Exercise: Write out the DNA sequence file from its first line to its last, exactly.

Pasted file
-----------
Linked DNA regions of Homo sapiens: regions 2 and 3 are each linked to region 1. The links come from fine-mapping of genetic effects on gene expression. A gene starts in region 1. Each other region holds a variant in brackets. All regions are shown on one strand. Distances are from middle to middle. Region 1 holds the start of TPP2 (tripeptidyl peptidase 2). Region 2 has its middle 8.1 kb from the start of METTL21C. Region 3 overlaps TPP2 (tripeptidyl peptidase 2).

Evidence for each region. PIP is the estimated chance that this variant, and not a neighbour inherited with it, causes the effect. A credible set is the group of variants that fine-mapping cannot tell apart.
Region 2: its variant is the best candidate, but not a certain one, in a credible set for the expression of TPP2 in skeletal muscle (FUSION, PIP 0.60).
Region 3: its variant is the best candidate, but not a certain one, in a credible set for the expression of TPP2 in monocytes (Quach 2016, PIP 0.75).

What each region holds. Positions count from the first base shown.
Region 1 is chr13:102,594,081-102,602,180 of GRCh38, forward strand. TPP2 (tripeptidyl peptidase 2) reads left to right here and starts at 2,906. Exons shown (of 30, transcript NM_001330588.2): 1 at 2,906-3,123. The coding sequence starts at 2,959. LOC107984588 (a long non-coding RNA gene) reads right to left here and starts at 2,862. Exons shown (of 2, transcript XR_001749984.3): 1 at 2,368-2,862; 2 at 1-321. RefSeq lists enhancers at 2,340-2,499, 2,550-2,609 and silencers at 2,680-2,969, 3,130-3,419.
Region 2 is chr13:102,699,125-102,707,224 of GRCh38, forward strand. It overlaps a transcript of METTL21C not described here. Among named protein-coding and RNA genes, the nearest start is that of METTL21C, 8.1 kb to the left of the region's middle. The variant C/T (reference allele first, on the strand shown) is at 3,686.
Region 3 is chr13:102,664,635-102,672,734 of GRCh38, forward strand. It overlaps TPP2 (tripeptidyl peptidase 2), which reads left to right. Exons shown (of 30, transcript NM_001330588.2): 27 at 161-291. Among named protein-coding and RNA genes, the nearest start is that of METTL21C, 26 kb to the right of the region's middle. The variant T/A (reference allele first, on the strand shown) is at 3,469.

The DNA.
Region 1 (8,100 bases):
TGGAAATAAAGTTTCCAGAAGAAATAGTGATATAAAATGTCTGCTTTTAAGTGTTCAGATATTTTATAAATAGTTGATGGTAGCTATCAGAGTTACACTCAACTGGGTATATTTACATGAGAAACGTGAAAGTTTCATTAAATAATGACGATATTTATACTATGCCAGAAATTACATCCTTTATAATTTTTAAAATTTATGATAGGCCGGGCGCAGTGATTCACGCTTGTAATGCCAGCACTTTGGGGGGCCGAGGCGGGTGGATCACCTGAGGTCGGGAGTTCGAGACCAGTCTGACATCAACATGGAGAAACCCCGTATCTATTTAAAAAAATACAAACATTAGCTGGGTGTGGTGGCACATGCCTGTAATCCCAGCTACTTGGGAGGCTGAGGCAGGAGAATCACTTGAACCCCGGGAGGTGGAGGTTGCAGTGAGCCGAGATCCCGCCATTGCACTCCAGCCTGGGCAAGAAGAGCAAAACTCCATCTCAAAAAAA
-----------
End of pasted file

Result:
Linked DNA regions of Homo sapiens: regions 2 and 3 are each linked to region 1. The links come from fine-mapping of genetic effects on gene expression. A gene starts in region 1. Each other region holds a variant in brackets. All regions are shown on one strand. Distances are from middle to middle. Region 1 holds the start of TPP2 (tripeptidyl peptidase 2). Region 2 has its middle 8.1 kb from the start of METTL21C. Region 3 overlaps TPP2 (tripeptidyl peptidase 2).

Evidence for each region. PIP is the estimated chance that this variant, and not a neighbour inherited with it, causes the effect. A credible set is the group of variants that fine-mapping cannot tell apart.
Region 2: its variant is the best candidate, but not a certain one, in a credible set for the expression of TPP2 in skeletal muscle (FUSION, PIP 0.60).
Region 3: its variant is the best candidate, but not a certain one, in a credible set for the expression of TPP2 in monocytes (Quach 2016, PIP 0.75).

What each region holds. Positions count from the first base shown.
Region 1 is chr13:102,594,081-102,602,180 of GRCh38, forward strand. TPP2 (tripeptidyl peptidase 2) reads left to right here and starts at 2,906. Exons shown (of 30, transcript NM_001330588.2): 1 at 2,906-3,123. The coding sequence starts at 2,959. LOC107984588 (a long non-coding RNA gene) reads right to left here and starts at 2,862. Exons shown (of 2, transcript XR_001749984.3): 1 at 2,368-2,862; 2 at 1-321. RefSeq lists enhancers at 2,340-2,499, 2,550-2,609 and silencers at 2,680-2,969, 3,130-3,419.
Region 2 is chr13:102,699,125-102,707,224 of GRCh38, forward strand. It overlaps a transcript of METTL21C not described here. Among named protein-coding and RNA genes, the nearest start is that of METTL21C, 8.1 kb to the left of the region's middle. The variant C/T (reference allele first, on the strand shown) is at 3,686.
Region 3 is chr13:102,664,635-102,672,734 of GRCh38, forward strand. It overlaps TPP2 (tripeptidyl peptidase 2), which reads left to right. Exons shown (of 30, transcript NM_001330588.2): 27 at 161-291. Among named protein-coding and RNA genes, the nearest start is that of METTL21C, 26 kb to the right of the region's middle. The variant T/A (reference allele first, on the strand shown) is at 3,469.

The DNA.
Region 1 (8,100 bases):
TGGAAATAAAGTTTCCAGAAGAAATAGTGATATAAAATGTCTGCTTTTAAGTGTTCAGATATTTTATAAATAGTTGATGGTAGCTATCAGAGTTACACTCAACTGGGTATATTTACATGAGAAACGTGAAAGTTTCATTAAATAATGACGATATTTATACTATGCCAGAAATTACATCCTTTATAATTTTTAAAATTTATGATAGGCCGGGCGCAGTGATTCACGCTTGTAATGCCAGCACTTTGGGGGGCCGAGGCGGGTGGATCACCTGAGGTCGGGAGTTCGAGACCAGTCTGACATCAACATGGAGAAACCCCGTATCTATTTAAAAAAATACAAACATTAGCTGGGTGTGGTGGCACATGCCTGTAATCCCAGCTACTTGGGAGGCTGAGGCAGGAGAATCACTTGAACCCCGGGAGGTGGAGGTTGCAGTGAGCCGAGATCCCGCCATTGCACTCCAGCCTGGGCAAGAAGAGCAAAACTCCATCTCAAAAAAA